The sports journalism universe hasn’t had an awful lot of good news in 2017. ESPN’s layoffs just prior to the NFL Draft saw more than 100 on-air and online personalities lose their jobs, including a number of the company’s most beloved figures. More recently, Yahoo! and Fox Sports gutted their online writing departments and Vice Sports will be shutting its doors completely.
However, the world of sports media got a little bit bigger this week with the launch of The Athletic’s new verticals covering the Bay Area — chiefly the Warriors — college basketball and college football. The new editor-in-chief of the Bay Area edition, Tim Kawakami, announced his departure from the San Jose Mercury News in early July and explained why he left the newspaper world for a new online venture in his first post on the site.
“This isn’t just a fun little sports adventure without a financial plan. This is The Financial Plan As Reality – money paid directly through subscriptions, funding great journalism – carrying along sportswriting,” wrote Kawakami. “Alex and Adam believe in this and they’ve convinced me of this, whole-heartedly. I was intrigued by The Athletic, but I wasn’t all the way there yet. I wanted to go to The Athletic, but I needed one more shove over the dividing line. And after all those accumulated conversations, and the drip-drip-drip draining away of the newspaper industry… came the big playoff game, the mechanical foul-up, the homes that did not get their paper that morning, the sad knowledge that this would keep happening… and the end of this stage of my career.”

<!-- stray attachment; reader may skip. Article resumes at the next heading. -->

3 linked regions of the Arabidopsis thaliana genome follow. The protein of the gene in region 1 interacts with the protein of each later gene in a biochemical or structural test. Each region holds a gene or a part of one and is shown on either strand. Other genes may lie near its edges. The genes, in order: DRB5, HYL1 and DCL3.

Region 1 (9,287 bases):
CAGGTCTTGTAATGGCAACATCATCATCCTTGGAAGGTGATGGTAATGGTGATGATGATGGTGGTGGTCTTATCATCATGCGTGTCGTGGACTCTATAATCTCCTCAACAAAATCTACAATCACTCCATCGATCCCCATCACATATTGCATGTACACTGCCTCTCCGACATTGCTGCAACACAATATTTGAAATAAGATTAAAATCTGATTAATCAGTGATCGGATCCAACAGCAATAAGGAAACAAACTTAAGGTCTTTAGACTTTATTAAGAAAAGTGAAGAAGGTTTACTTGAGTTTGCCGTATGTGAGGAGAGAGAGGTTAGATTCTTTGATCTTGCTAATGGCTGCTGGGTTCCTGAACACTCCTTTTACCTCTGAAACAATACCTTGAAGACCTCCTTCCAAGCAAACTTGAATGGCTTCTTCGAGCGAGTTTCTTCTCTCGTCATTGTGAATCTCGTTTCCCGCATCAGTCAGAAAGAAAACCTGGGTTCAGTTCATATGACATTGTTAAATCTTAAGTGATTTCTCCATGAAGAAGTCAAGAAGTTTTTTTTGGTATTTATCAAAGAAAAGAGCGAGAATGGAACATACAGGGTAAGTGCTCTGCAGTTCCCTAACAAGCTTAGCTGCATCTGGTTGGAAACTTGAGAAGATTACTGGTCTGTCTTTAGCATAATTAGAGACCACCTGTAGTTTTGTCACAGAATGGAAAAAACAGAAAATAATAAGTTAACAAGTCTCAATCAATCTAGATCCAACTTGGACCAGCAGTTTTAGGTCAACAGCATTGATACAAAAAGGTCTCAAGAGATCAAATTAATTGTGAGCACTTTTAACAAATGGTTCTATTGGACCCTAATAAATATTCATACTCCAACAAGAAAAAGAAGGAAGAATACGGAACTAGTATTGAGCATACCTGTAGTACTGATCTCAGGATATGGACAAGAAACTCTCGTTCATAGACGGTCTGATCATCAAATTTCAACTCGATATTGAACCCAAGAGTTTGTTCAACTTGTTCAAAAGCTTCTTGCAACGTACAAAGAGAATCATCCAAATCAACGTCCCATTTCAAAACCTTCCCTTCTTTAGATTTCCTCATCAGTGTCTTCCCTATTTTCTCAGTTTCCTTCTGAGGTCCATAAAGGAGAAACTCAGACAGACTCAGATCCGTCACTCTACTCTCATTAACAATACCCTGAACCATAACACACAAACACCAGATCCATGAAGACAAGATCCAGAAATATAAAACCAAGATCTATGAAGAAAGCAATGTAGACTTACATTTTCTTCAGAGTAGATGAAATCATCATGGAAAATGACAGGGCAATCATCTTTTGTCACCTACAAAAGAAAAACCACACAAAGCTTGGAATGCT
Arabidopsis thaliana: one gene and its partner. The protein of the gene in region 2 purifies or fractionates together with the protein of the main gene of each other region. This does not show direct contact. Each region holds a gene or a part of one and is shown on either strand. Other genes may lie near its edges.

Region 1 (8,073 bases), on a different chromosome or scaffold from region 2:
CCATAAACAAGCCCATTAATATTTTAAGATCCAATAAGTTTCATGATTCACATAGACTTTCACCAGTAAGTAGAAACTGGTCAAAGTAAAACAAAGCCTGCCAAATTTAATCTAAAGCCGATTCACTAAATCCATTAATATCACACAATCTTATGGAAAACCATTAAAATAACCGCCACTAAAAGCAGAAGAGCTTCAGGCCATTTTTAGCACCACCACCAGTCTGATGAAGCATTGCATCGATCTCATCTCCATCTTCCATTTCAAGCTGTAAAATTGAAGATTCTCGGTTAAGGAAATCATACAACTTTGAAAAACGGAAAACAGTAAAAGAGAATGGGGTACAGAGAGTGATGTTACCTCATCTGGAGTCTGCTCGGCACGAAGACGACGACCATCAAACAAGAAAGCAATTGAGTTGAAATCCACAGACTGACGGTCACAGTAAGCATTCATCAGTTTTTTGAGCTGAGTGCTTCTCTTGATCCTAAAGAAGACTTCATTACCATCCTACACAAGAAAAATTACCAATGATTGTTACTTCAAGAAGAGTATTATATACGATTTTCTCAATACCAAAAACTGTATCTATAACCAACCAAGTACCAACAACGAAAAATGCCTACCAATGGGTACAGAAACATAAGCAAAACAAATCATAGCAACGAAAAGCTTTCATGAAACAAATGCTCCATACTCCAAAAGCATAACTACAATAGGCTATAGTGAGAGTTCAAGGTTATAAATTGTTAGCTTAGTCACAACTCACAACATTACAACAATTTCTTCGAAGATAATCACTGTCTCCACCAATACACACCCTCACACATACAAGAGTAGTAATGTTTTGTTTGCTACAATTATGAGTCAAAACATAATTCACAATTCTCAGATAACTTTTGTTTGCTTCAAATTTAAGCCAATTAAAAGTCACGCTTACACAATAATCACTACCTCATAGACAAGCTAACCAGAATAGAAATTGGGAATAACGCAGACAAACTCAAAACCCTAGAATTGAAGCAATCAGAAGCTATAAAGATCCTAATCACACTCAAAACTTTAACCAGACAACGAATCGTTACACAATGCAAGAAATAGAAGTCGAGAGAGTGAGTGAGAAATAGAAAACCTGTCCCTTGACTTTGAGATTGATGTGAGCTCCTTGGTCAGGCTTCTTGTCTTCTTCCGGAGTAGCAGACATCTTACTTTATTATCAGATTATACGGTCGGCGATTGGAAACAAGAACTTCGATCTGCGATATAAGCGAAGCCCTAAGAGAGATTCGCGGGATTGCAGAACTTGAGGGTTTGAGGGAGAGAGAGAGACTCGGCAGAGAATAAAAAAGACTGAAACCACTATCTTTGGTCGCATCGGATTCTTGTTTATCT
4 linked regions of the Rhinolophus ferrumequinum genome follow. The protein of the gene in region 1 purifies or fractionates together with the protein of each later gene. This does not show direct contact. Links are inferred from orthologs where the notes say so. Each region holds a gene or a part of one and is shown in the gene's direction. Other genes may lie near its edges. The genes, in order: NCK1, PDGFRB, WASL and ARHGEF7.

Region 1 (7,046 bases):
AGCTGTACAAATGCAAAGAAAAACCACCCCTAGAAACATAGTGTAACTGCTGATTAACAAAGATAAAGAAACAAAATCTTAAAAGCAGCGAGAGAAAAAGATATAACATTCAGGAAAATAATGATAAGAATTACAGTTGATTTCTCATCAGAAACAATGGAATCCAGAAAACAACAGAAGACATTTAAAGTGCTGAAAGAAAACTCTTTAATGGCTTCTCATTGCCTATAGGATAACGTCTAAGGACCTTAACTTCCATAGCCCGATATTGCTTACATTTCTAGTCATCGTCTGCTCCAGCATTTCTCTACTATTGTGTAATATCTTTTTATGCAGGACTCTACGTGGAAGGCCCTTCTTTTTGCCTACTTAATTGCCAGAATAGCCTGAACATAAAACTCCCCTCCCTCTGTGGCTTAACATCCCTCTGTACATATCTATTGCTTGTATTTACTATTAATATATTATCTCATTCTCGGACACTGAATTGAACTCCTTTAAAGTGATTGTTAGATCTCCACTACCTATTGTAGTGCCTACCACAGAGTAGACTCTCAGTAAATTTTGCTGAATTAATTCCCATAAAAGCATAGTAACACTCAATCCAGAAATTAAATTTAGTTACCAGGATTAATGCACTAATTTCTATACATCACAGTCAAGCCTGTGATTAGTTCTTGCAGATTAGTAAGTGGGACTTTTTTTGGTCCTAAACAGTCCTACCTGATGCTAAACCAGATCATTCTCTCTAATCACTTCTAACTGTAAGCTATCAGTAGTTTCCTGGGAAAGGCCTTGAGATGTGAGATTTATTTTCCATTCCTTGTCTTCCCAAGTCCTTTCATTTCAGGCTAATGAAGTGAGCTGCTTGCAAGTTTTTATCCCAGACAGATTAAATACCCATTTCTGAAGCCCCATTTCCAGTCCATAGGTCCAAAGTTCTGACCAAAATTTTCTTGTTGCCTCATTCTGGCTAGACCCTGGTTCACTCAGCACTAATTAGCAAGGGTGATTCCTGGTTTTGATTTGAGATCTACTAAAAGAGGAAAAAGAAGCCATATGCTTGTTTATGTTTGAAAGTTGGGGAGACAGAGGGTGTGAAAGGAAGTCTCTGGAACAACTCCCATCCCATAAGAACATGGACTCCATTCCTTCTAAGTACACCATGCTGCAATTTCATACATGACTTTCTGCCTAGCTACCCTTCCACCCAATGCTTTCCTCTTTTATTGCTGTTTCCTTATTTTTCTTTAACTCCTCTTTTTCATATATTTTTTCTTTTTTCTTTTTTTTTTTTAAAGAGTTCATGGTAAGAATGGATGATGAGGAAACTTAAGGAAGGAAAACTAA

Kawakami isn’t the only one from the San Jose Mercury Times to leave as Warriors beat writer Marcus Thompson leaves for The Athletic as well, giving them two of the most well-respected and tenured reporters in Golden State’s locker room. Joining those two are the likes of Danny Leroux and Dieter Kurtenbach, who was among the recent Fox Sports layoffs. Thompson, like Kawakami, took some time to explain the goals he has for the site and why he thinks they’ll succeed in his first post.
“I hope that in 10 years, 20 years we will look back at a thriving industry producing great sports journalism (and adequately compensating journalists) and remember this time, what we did here in the Bay,” writes Thompson. “I’m hoping now begins the best work of my career. The plan is to take my experience, combine it with the freedom and resources of The Athletic, and mix in even more creativity and ingenuity.”
Along with the aggressive push for big names in the Bay Area, Cleveland, Toronto, and Chicago (the three initial markets for the site), respected writers such as Seth Davis, Stewart Mandel, Dana O’Neil, Max Olson, Sam Vecenie and Chris Vannini will also be heading to the site to cover college football or college basketball nationally underneath either The Athletic’s college football site, The All American, or their college basketball imprint, The Fieldhouse.
Mandel was also a casualty of the Fox Sports layoffs, while Davis was let go by Sports Illustrated earlier in the year. The Athletic is taking a big swing at cracking the code of the subscription sports journalism market, something newspapers have been trying to figure out in the digital age, and will hope to do so with a combination of heavy hitters from the newspaper, magazine, and digital realms.